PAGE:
Back In Black

Coming into 1980, AC/DC were on a roll. Buoyed by the success of Highway To Hell, it looked like they were going to finally achieve their plan of world domination. However in February tragedy struck and Bon Scott died after a night of carousing. Determined to keep going (with the blessings of Bon’s parents), AC/DC wasted no time in recruiting Geordie vocalist Brian Johnson into the fold. They then went to the famed Compass Point Studios in the Bahamas with producer John “Mutt” Lange and went to work.

Twenty-eight years later the result of those sessions, Back In Black, is now the second best selling album of all time (and soon to surpass Michael Jackson’s Thriller if current sales continue). It has stood the test of time and deserves to be considered one of the greatest ever rock ‘n’ roll albums. The culmination of 6 years’ slogging it out on the road, crystallised by grief, turned into some lean, mean and hard rock ‘n’ roll.

And to think that the record company was worried about the all black cover.

The success of Back In Black wasn’t simply based on an outpouring of grief for Bon. There was something more at work. AC/DC, as often in the career, rode the odd zeitgeist though through chance and not design. Back in Black coincided with the upswing in the fortunes of hard rock and metal in the 80s. And while the lads will claim they are just a rock ‘n’ roll band, they suited the times.

The songs themselves almost all follow the same pattern. Angus Young starts with a riff, Malcolm Young answers and then the whole band kicks in. Phil Rudd with that basic but insistent four on the floor beat with a bit of swing. Cliff Williams’ rumbling bass lines that provide the irresistible heart of the song. And Brian Johnson shrieks over the top. It is formulaic but effective — you know what you are going to get but it can be exhilarating. To enjoy, turn off the mind, engage the loins and enjoy the visceral thump of the band.

Critics have ignored AC/DC just as much as AC/DC have ignored their critics. The not-so-secret to their success is that single minded devotion to rock ‘n’ roll and ensuring that their fans have a good time. And that is what Back in Black delivers. A stunning selection of songs that are a force of nature.

Due to its familiarity Back in Black is not an AC/DC album I listen to on a regular basis. But when I do revisit the album, I can’t help marvel as this modern miracle of musical muscle. It is timeless and a fitting tribute to Bon and also a declaration that true rock ‘n’ roll will never die.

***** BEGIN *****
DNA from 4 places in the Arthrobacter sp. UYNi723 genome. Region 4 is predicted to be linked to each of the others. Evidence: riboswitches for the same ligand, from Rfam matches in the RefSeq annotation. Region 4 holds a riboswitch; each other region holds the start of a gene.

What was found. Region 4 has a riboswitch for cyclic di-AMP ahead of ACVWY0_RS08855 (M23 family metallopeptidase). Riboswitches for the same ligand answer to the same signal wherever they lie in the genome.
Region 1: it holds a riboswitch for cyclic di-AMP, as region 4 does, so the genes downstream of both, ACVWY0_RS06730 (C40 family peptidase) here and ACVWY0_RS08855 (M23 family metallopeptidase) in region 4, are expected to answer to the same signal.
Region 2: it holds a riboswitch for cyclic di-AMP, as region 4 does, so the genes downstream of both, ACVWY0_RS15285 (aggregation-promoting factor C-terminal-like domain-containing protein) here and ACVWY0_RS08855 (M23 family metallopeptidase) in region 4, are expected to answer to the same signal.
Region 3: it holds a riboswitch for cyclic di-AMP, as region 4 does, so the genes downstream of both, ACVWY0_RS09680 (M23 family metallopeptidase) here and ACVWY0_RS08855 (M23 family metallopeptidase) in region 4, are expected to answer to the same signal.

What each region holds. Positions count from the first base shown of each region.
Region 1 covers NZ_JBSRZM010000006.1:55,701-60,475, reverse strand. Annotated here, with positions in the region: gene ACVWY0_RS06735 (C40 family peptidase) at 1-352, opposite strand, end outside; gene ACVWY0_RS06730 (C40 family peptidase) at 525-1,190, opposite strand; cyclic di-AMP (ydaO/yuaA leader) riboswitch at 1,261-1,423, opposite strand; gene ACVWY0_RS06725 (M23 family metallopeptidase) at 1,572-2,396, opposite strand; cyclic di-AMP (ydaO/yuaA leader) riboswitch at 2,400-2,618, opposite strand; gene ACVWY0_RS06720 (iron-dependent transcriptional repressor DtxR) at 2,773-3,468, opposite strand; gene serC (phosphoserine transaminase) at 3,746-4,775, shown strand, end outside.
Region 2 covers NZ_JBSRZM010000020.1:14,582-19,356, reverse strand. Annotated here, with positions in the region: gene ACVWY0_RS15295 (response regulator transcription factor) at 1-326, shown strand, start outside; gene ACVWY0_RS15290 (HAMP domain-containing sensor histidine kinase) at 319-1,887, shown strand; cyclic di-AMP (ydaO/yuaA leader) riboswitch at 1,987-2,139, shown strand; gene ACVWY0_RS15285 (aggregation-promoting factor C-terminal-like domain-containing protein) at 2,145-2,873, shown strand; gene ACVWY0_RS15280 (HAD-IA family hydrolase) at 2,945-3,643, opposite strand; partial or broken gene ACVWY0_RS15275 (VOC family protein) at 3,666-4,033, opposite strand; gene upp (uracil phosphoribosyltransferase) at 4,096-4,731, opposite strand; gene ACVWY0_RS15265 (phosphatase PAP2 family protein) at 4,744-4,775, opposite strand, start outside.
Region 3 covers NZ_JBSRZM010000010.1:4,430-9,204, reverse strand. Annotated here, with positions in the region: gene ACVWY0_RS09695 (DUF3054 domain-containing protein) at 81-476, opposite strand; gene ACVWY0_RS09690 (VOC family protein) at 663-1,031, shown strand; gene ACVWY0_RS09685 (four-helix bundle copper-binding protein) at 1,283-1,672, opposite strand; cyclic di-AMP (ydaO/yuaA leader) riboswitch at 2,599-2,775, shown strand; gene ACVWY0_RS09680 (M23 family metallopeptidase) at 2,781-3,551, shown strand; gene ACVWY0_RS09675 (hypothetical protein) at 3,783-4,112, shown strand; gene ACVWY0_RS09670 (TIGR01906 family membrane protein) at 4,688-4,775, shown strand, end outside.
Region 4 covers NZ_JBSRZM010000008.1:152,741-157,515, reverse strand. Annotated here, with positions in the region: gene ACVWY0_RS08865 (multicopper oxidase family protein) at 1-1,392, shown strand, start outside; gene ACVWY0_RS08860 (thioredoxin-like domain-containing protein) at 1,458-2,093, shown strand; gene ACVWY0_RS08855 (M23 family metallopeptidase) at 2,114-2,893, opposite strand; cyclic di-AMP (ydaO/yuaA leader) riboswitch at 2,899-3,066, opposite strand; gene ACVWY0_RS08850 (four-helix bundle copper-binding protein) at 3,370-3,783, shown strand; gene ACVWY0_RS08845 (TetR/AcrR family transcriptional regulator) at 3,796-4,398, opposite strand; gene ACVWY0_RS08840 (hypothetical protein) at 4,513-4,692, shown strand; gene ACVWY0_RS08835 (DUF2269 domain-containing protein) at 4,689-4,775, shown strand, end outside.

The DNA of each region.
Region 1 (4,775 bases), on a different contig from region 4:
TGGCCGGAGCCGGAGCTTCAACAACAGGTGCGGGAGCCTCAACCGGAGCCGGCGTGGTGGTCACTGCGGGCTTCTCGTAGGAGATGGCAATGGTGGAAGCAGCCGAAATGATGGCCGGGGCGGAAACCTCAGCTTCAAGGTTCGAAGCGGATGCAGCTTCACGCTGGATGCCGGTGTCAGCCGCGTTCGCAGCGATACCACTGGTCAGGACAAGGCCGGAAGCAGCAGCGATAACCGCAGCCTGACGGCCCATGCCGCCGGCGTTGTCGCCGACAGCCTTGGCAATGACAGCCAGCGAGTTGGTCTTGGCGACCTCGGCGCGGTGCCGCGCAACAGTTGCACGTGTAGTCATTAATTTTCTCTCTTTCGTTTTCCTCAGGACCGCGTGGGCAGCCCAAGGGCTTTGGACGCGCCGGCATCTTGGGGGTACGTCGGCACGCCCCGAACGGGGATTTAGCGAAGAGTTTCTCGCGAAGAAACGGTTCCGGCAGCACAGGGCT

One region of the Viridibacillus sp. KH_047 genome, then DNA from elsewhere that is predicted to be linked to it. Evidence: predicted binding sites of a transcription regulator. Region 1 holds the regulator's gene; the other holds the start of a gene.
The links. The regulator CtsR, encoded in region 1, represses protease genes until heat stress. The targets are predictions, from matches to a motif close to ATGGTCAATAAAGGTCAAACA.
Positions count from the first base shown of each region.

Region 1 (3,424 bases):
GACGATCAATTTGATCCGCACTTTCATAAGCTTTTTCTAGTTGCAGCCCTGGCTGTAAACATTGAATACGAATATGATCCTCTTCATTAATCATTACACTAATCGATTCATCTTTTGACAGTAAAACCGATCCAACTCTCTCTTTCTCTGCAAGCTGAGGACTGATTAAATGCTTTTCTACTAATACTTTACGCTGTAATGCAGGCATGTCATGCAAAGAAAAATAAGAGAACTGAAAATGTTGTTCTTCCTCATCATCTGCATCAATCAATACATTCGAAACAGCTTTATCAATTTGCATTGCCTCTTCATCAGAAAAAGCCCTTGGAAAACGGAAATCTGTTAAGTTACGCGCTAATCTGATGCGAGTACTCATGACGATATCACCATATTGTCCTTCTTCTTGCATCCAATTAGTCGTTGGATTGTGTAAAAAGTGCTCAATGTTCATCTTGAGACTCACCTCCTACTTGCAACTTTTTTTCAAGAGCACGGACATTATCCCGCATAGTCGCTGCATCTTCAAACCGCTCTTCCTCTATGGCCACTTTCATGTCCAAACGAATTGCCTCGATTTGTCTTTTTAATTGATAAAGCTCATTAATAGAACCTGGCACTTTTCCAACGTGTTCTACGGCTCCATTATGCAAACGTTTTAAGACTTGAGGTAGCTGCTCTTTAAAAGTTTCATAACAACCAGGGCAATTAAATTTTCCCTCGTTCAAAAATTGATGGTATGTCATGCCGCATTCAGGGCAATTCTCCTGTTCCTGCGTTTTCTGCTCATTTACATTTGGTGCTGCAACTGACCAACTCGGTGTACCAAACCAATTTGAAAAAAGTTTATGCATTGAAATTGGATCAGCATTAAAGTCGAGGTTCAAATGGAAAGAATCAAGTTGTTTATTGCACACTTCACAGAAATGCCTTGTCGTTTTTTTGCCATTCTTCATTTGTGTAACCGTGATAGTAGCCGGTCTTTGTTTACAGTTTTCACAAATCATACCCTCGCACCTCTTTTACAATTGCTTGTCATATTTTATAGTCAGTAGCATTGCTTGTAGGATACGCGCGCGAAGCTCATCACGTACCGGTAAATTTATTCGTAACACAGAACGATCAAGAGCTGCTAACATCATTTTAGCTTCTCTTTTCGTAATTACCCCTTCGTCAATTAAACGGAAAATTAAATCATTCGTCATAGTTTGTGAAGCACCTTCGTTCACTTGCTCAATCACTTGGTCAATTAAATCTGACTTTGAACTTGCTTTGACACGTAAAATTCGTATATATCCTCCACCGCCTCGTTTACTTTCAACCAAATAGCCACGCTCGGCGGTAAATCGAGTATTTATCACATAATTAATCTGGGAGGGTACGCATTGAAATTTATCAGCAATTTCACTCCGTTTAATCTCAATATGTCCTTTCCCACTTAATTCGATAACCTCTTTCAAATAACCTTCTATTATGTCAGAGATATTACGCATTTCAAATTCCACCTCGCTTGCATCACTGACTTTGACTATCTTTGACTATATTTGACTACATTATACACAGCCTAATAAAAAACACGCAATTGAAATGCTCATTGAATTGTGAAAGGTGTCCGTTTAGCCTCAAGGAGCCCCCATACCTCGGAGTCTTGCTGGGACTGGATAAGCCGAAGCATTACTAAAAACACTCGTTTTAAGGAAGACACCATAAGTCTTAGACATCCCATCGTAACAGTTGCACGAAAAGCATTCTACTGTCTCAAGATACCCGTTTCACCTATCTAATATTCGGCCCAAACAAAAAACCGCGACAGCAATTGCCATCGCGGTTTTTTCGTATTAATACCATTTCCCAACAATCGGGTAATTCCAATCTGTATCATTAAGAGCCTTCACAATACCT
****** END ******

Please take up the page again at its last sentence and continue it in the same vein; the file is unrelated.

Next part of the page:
Back In Black by AC/DC

“Hells Bells”

“Shoot To Thrill”

“What Do You Do For Money Honey”

“Given The Dog A Bone”

“Let Me Put My Love Into You”

“Back In Black”

“You Shook Me All Night Long”

“Have A Drink On Me”

“Shake A Leg”

“Rock And Roll Ain’t Noise Pollution”

Highway To Hell

AC/DC was a band that was consistently great. Most of the time an entire album was good and you could listen from beginning to end and have a good feeling about it.

Highway To Hell was the album that was going to make the band famous, and with that in mind, AC/DC took a step away from its usual consistent format and toward recording this career-making album.

The album features many brilliant songs, which are still often heard nearly twenty years after they were recorded. These songs are fantastic, and burn so brightly they outshine some of the lackluster songs or downright failures.

Highway To Hell is a dark album. And the great songs of the album are the ones that are lighter, like AC/DC’s regular stuff.

While I am a huge fan of AC/DC, and do love most of the album, I do believe that Highway To Hell wouldn’t have been received as well if Bon Scott hadn’t died soon after.

Anyway, while Highway To Hell is one of those outlying albums which doesn’t fit with a band’s catalogue, it is a worthwhile album. Thank God though that we live in a time of single track purchasing.

To sum up the album, Highway To Hell has a handful of extraordinary songs, scattered throughout forgettable tracks and some plain bad ones. Whether or not it’s a complete masterpiece is irrelevant; from an artist’s point of view, every track helps paint the picture that was intended. Make up your own mind about it though.

Highway To Hell by AC/DC

“Highway To Hell”

“Girls Got Rhythm”

“Walk All Over You”

“Touch Too Much”

“Beating Around The Bush”

“Shot Down In Flames”

“Get It Hot”

“If You Want Blood (You’ve Got It)”

“Love Hungry Man”

“Night Prowler”

Powerage